Rendezvous with French Cinema Today

Note : all of the below were seen at The Walter Reade Theater. Also, I'd like to apologize beforehand for the hideous pun below. (Those of you who have seen the film in question will know; those of you who haven't -- don't ask.)

Marius et Jeanette - A-
Viewed March 14.

Marred by sloppy direction, Marius et Jeanette is one of those "little French movies" bursting with such humane goodwill toward its characters that one has to be a complete cynic not to enjoy it. Depicting a low-key middle-aged working-class romance amidst a small group of neighbors in a Marseilles working-class community, it has several fine performances (Ariane Astignade won the Cesar for her work here) and a relaxed, easy-going air. It's a fantasy, but a highly amusing one.

U.S. Distribution : New Yorker. Set for release sometime in April.

What's So Funny About Me? - B
Viewed March 15.

Highly enjoyable mock-cinema-verite look at a day in the life of a successful French comic as he returns to his old hometown. It's anchored by a great performance by Jackie Berroyer as Pierre Yves, a man whose self-doubting comic persona masks an even more insecure personality. Fascinating throughout (and the climactic scene is as neat an encapsulation of the old saw about "comedy = tragedy + distance" as you'll ever see), but ultimately it seems .. incomplete, somehow. (It doesn't help that what little I saw of Pierre's act over the opening and closing credits didn't strike me as particularly funny .. maybe it's a Gallic thing.)

U.S. Distribution : New Yorkers will be lucky if it swings through the Anthology Film Archives in the next 12 months.

The Bet - C
Viewed March 15.

An above-average French comedy by two-thirds of the French comic group "The Unknowns". Above-average in this case meaning that some of it is actually amusing. The plot, such as it is, involves two brothers-in-law (who naturally despise each other) who make a bet to quit smoking - which serves as the springboard for a set of comic sketches. Harmless and forgettable fluff, about as interesting as something like Bananas. (Note: the above only applies to people who are not fans of Woody's early, "funny" movies.)

U.S. Distribution : Chances for release - somewhere between zilch and nada. And since it's essentially a sketch comedy, I don't see much chance of a U.S. remake.

Genealogies of a Crime - D
Viewed March 15.

I couldn't even begin to describe the plot of this wretched and monumentally boring piece of intellectual claptrap which manages to waste the talents of a whole lot of really good French actors (Catherine Denueve, Michel Piccoli, and My Sex Life's Mattheiu Almaric among them), as I pretty much mentally checked out of the theater about 30 minutes in. This was my first exposure to the work of Raul Ruiz, and if the rest of his work is like this, my last. If you don't mind a film having no other aim than to show how clever its director is, go right ahead and enjoy. For everyone else (like me) who desire little things like plot, character, humor, or even just sheer visual bravado (Peter Greenaway's saving grace)- a definite must-skip.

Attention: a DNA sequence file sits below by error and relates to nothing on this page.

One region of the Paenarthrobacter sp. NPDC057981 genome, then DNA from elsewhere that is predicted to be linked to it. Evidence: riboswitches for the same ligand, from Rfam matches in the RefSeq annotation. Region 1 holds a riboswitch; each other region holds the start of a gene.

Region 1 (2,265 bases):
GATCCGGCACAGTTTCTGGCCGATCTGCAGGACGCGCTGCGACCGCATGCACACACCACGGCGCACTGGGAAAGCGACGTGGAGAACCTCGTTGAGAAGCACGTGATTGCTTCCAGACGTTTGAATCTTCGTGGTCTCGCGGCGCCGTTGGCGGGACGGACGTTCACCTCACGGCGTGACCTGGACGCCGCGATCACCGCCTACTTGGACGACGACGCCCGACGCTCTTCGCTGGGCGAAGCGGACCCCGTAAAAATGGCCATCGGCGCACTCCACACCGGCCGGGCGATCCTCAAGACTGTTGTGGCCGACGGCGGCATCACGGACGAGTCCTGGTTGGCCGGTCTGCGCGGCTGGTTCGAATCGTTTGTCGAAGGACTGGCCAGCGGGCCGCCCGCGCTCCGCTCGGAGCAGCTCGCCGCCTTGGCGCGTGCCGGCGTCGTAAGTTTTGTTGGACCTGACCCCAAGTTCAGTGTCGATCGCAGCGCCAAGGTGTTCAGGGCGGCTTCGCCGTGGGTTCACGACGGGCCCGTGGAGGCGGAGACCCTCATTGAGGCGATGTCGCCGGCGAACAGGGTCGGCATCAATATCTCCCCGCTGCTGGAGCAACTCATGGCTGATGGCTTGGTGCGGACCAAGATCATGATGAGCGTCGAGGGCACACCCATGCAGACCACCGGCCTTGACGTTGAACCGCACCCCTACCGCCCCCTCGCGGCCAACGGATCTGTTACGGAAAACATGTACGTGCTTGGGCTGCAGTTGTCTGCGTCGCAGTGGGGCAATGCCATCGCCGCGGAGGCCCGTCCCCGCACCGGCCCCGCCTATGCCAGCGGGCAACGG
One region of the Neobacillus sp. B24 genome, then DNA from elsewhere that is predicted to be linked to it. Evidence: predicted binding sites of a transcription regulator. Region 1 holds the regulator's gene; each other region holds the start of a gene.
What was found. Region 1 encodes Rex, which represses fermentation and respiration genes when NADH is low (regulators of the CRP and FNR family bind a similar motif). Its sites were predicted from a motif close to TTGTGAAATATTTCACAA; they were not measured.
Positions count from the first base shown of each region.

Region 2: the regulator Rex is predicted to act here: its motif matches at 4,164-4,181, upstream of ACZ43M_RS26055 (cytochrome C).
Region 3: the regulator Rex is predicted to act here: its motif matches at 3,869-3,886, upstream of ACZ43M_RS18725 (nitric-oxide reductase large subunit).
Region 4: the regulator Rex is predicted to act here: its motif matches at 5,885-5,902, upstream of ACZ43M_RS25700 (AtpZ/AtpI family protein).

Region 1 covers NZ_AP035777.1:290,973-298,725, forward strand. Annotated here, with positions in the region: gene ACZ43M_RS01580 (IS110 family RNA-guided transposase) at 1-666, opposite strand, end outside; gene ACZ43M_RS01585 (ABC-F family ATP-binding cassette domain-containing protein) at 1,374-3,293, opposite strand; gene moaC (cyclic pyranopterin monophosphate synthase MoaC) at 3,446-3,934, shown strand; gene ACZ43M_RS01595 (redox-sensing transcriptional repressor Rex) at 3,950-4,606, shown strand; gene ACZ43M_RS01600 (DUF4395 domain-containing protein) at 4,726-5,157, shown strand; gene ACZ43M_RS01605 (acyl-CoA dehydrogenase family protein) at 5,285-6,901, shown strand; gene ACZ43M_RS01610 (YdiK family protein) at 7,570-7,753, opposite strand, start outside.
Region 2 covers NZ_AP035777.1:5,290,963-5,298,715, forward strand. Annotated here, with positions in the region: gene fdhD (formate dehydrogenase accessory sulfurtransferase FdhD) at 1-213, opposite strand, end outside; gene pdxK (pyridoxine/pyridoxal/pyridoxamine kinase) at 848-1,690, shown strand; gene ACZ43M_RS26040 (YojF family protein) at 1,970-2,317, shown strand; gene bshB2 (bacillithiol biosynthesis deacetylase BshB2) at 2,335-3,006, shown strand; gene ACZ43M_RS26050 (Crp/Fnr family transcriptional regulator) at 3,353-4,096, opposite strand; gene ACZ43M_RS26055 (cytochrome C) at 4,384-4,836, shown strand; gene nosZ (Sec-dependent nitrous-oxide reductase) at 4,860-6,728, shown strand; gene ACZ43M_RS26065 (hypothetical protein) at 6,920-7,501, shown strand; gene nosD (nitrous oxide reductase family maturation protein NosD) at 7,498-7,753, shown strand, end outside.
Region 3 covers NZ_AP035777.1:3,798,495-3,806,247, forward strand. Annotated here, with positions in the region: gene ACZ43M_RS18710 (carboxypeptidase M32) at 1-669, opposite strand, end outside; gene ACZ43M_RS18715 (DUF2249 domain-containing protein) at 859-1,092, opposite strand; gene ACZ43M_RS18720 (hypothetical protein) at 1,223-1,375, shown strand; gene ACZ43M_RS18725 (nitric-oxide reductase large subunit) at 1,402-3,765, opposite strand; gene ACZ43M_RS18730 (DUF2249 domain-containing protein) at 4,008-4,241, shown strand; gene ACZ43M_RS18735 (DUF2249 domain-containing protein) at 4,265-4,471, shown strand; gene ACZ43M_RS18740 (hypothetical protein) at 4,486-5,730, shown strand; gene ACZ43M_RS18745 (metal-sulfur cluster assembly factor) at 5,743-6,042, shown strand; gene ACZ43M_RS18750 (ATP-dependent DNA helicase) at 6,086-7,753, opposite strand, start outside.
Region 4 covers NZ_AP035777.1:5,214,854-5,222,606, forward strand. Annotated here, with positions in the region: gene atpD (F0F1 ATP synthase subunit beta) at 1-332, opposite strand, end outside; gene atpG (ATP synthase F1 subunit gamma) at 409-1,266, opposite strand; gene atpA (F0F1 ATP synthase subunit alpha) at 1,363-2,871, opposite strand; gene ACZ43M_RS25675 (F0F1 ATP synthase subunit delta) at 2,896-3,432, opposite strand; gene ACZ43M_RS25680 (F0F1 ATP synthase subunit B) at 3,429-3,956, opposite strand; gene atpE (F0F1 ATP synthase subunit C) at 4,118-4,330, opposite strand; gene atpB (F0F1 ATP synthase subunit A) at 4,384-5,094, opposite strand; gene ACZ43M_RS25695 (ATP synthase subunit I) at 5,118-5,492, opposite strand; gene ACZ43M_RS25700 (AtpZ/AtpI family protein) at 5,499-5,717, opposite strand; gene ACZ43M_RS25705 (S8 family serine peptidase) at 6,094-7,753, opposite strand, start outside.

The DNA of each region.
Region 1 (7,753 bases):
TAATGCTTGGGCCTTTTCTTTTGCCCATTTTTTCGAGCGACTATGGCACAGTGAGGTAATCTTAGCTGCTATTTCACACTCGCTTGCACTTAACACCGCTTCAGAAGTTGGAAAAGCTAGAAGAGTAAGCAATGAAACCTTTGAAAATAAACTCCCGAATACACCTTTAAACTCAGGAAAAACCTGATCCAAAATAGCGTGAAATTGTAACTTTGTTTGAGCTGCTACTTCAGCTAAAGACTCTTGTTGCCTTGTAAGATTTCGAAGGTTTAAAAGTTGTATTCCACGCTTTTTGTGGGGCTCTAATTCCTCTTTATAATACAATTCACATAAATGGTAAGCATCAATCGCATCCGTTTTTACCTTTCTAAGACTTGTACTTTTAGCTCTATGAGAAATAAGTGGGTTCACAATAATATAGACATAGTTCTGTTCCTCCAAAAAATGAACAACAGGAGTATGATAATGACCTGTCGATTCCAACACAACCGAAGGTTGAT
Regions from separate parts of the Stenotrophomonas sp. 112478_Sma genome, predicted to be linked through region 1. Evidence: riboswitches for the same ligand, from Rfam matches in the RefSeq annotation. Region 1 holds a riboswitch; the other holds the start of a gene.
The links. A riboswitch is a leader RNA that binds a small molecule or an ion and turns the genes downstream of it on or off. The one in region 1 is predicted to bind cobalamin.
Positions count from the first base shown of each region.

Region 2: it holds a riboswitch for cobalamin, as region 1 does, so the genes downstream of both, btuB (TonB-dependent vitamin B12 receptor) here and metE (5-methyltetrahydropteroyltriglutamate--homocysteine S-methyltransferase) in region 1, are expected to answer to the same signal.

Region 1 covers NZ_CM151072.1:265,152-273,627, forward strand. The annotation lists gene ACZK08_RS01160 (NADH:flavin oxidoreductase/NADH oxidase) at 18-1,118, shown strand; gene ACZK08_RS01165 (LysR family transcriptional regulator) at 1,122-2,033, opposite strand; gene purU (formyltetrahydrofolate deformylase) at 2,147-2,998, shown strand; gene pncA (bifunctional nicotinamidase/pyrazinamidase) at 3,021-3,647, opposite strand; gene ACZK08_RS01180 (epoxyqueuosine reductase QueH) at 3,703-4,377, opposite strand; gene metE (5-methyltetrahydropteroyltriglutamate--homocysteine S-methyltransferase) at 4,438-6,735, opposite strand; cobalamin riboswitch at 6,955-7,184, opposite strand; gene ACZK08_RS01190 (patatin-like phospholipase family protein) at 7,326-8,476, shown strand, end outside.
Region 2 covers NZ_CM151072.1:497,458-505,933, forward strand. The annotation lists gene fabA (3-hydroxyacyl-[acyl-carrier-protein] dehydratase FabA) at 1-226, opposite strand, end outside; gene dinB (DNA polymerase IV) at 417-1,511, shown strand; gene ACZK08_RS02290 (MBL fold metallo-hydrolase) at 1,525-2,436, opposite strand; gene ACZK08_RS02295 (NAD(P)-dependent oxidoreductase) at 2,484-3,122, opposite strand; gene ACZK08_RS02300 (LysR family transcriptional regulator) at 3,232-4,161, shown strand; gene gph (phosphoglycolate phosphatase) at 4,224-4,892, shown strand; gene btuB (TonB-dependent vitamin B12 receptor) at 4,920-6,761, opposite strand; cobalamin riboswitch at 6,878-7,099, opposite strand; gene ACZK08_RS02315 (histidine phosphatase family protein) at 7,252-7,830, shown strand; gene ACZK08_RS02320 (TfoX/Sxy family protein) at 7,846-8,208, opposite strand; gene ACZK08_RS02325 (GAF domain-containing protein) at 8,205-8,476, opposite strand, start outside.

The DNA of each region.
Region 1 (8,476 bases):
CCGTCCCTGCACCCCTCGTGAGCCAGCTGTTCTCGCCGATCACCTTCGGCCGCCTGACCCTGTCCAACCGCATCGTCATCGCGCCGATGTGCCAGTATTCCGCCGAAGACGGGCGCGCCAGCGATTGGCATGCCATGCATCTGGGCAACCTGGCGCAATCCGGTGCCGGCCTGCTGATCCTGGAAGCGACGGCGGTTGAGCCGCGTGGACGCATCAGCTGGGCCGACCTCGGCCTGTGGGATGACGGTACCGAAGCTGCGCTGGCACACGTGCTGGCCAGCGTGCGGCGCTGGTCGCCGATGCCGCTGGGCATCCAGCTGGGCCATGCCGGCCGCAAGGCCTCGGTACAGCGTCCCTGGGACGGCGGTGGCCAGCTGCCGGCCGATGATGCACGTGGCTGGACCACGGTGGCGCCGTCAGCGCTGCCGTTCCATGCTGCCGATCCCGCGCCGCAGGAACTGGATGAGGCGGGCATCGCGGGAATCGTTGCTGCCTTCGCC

U.S. Distribution :Strand will bore the rest of the nation starting March 27.

Seventh Heaven - B
Viewed March 21.

Young wife Mathilde (Sandrine Kimberlaine) is a sexually repressed kleptomaniac. She meets up with a mysterious hypnotist. Therapy ensues. She loses her compulsions and experiences orgasm for the first time. Her husband Nico is perplexed. Who is this woman now living in his house? He begins to search for answers.

Benoit Jacquot's examination of a marriage and of how little we can know of someone we love is a fine and intriguing piece of work. I particularly enjoyed the midfilm transition from Mathilde to Nico -- Jacquot does it so naturally that you've barely realized it happened. It also is a sly dig at the Gallic obsession with psychotherapy -- Nico reaches his film-end realizations despite attempting psychotherapy, and the hypnotist Mathilde sees is (apparently) a fiction of her mind. It, however, ends too soon -- I would have extended the tenous reconnection Nico and Mathilde make over the closing credits.

U.S. Distribution : Zeitgeist is handling this, time frame sometime during the summer.

Dry Cleaning - A-
Viewed March 21.

The last (and best) film I saw during the series, Dry Cleaning concerns a couple (Charles Berling and Miou-Miou) running a laundry operation in Belfort who go to a nightclub and become fascinated with The Queens of the Night. The rest of the plot is best left unsaid, but the result is ambiguous, edgy, ironic, unpredictable, and the best film I've seen so far this year.

U.S. Distribution : Strand has it slated for a Septemberish release date. Go and see it.